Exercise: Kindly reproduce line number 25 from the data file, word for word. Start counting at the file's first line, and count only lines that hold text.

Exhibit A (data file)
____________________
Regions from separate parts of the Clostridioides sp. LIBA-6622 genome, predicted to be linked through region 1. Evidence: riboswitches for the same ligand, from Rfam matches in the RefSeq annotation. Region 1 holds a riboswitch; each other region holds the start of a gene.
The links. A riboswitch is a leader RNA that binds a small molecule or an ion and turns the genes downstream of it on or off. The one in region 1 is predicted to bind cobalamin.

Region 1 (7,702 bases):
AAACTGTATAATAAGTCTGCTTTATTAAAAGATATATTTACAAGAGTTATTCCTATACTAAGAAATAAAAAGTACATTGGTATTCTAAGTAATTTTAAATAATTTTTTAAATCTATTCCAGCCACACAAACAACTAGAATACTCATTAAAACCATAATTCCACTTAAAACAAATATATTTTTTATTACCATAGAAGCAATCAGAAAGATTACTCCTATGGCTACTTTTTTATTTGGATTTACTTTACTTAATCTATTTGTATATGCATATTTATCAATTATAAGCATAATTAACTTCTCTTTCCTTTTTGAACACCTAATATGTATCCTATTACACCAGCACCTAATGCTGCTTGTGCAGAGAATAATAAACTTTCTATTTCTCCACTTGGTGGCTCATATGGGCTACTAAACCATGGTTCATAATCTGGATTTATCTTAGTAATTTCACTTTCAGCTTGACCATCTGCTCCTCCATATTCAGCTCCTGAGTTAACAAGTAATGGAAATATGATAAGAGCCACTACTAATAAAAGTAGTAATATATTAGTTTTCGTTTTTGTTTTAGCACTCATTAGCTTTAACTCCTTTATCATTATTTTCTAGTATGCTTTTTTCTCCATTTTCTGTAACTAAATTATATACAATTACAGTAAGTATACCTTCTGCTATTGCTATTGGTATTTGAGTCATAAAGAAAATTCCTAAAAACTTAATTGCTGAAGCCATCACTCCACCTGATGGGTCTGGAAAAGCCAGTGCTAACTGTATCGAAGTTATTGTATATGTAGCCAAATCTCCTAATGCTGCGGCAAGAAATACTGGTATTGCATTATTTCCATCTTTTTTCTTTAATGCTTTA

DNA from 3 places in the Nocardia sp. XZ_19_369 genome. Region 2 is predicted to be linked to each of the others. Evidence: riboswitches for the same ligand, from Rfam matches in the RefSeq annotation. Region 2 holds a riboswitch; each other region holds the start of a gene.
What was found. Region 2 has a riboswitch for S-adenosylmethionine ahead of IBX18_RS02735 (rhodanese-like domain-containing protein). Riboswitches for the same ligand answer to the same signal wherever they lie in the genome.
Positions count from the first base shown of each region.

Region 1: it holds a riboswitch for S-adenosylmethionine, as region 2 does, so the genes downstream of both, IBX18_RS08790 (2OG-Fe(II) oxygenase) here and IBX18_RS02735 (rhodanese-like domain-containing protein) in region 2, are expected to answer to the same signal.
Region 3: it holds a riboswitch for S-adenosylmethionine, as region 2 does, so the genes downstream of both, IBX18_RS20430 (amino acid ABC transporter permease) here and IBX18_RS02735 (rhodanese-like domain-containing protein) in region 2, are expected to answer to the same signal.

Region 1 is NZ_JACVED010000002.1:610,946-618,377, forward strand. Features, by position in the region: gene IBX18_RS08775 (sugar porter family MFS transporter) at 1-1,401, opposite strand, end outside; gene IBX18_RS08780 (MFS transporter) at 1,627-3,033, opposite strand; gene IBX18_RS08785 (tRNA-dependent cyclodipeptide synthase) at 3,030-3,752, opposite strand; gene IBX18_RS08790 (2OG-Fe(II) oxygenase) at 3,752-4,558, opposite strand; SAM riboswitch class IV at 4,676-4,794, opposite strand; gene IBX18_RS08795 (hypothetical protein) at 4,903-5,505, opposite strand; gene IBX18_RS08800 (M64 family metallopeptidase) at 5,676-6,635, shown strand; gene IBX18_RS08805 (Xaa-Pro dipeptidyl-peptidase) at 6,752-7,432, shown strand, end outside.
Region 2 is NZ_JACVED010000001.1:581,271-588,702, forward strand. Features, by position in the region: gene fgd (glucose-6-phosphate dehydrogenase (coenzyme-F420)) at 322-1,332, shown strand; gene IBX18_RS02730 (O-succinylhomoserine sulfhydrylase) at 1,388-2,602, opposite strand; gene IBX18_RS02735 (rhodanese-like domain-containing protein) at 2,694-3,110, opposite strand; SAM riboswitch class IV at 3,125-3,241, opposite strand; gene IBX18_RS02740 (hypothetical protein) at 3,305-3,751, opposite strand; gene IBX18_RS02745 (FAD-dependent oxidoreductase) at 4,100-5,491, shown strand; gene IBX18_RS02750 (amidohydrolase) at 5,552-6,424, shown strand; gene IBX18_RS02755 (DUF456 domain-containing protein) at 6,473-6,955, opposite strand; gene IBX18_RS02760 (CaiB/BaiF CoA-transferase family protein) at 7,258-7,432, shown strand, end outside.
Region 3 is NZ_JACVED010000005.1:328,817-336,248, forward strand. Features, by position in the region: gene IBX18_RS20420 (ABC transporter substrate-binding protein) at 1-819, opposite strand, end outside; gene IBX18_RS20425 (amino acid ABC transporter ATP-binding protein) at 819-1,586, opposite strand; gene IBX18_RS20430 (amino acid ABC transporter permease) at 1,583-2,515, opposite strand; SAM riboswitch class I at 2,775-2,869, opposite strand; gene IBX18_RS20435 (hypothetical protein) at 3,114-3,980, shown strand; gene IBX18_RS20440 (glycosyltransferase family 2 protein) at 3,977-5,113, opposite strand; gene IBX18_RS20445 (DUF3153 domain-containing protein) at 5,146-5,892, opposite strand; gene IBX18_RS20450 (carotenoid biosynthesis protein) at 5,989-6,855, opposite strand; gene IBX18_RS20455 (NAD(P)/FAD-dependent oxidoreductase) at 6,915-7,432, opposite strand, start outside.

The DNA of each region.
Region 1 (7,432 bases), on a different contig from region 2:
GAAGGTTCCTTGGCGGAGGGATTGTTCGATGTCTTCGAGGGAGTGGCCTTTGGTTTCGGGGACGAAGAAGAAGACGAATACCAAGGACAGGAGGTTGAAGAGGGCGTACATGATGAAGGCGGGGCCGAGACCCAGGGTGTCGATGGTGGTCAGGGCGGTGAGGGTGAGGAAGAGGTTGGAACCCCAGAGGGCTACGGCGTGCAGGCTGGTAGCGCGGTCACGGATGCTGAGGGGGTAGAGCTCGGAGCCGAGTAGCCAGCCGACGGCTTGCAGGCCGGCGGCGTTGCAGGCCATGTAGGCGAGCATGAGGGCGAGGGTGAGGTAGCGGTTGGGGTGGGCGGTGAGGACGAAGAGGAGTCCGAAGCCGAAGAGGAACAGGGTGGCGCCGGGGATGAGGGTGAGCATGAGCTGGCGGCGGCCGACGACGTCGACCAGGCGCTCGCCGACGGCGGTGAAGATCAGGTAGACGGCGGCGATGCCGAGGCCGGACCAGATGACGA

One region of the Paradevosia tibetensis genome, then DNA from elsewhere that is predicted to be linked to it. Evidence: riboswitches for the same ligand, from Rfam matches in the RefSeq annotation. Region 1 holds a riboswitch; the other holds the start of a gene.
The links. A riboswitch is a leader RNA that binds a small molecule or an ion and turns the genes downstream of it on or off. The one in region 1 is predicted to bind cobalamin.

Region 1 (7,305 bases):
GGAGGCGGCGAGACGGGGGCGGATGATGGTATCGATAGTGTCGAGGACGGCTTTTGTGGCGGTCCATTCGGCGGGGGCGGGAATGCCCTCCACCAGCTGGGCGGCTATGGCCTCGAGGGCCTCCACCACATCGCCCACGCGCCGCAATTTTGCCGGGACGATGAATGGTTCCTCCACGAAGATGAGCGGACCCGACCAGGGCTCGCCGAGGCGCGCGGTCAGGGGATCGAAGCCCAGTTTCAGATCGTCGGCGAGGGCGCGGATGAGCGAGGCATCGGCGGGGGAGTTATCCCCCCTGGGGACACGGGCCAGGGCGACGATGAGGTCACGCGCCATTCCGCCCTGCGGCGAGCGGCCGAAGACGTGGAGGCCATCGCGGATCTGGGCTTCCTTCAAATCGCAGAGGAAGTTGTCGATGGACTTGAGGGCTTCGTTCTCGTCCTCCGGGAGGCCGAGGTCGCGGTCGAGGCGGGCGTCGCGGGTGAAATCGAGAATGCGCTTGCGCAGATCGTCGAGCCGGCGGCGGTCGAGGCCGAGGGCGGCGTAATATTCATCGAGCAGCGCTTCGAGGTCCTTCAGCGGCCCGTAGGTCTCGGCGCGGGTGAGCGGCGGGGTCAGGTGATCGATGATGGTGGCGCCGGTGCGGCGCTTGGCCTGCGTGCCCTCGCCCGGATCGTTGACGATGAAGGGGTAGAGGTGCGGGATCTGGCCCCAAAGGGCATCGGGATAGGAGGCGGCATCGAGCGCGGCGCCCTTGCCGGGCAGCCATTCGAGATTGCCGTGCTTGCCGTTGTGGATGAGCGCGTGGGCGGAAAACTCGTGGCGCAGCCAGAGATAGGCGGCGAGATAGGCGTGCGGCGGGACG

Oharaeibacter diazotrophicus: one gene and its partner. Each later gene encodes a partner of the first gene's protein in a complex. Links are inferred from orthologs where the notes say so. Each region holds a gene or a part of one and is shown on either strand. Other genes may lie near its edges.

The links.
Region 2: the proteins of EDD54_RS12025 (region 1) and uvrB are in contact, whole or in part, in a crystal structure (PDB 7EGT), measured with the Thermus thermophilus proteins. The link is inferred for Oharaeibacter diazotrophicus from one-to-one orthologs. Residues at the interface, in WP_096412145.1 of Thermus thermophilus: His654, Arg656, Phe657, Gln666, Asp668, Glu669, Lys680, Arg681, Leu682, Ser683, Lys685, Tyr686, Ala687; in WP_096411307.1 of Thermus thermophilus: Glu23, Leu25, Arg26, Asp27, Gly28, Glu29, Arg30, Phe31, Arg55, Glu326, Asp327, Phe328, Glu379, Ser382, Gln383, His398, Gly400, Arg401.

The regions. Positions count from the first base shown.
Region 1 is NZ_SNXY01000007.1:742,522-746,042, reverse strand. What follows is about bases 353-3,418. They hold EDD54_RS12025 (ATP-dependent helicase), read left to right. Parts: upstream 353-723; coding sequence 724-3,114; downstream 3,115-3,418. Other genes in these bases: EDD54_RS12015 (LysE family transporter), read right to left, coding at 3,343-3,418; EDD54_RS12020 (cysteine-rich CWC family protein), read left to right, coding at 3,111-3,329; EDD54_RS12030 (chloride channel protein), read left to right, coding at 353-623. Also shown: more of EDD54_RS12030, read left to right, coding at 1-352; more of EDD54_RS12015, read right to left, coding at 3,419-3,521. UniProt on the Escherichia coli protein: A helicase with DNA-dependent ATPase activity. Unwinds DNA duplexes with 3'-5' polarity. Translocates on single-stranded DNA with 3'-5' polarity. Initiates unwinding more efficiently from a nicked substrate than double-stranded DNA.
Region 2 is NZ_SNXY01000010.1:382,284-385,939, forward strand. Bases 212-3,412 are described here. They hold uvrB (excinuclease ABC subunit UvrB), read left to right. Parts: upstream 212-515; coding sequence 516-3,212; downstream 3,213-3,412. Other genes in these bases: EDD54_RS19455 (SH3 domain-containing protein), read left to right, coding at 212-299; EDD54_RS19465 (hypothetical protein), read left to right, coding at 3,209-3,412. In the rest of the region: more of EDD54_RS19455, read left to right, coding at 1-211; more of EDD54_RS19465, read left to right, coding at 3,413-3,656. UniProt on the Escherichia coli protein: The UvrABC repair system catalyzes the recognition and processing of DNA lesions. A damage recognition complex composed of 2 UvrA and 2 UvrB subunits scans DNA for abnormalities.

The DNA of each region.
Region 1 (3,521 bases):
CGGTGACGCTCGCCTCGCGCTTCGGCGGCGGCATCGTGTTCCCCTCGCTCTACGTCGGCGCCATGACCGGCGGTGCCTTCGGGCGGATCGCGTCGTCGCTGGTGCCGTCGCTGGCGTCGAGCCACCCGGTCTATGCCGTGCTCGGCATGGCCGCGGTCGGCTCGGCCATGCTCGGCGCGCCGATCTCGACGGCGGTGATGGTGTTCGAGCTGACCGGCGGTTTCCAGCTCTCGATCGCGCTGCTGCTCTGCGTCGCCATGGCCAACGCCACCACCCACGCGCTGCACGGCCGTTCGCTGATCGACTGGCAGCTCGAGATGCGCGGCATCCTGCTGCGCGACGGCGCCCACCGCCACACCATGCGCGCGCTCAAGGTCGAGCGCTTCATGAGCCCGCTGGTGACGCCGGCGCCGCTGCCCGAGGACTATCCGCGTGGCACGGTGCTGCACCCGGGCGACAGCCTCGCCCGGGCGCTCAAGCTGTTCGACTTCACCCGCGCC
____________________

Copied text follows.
Region 2 is NZ_SNXY01000010.1:382,284-385,939, forward strand. Bases 212-3,412 are described here. They hold uvrB (excinuclease ABC subunit UvrB), read left to right. Parts: upstream 212-515; coding sequence 516-3,212; downstream 3,213-3,412. Other genes in these bases: EDD54_RS19455 (SH3 domain-containing protein), read left to right, coding at 212-299; EDD54_RS19465 (hypothetical protein), read left to right, coding at 3,209-3,412. In the rest of the region: more of EDD54_RS19455, read left to right, coding at 1-211; more of EDD54_RS19465, read left to right, coding at 3,413-3,656. UniProt on the Escherichia coli protein: The UvrABC repair system catalyzes the recognition and processing of DNA lesions. A damage recognition complex composed of 2 UvrA and 2 UvrB subunits scans DNA for abnormalities.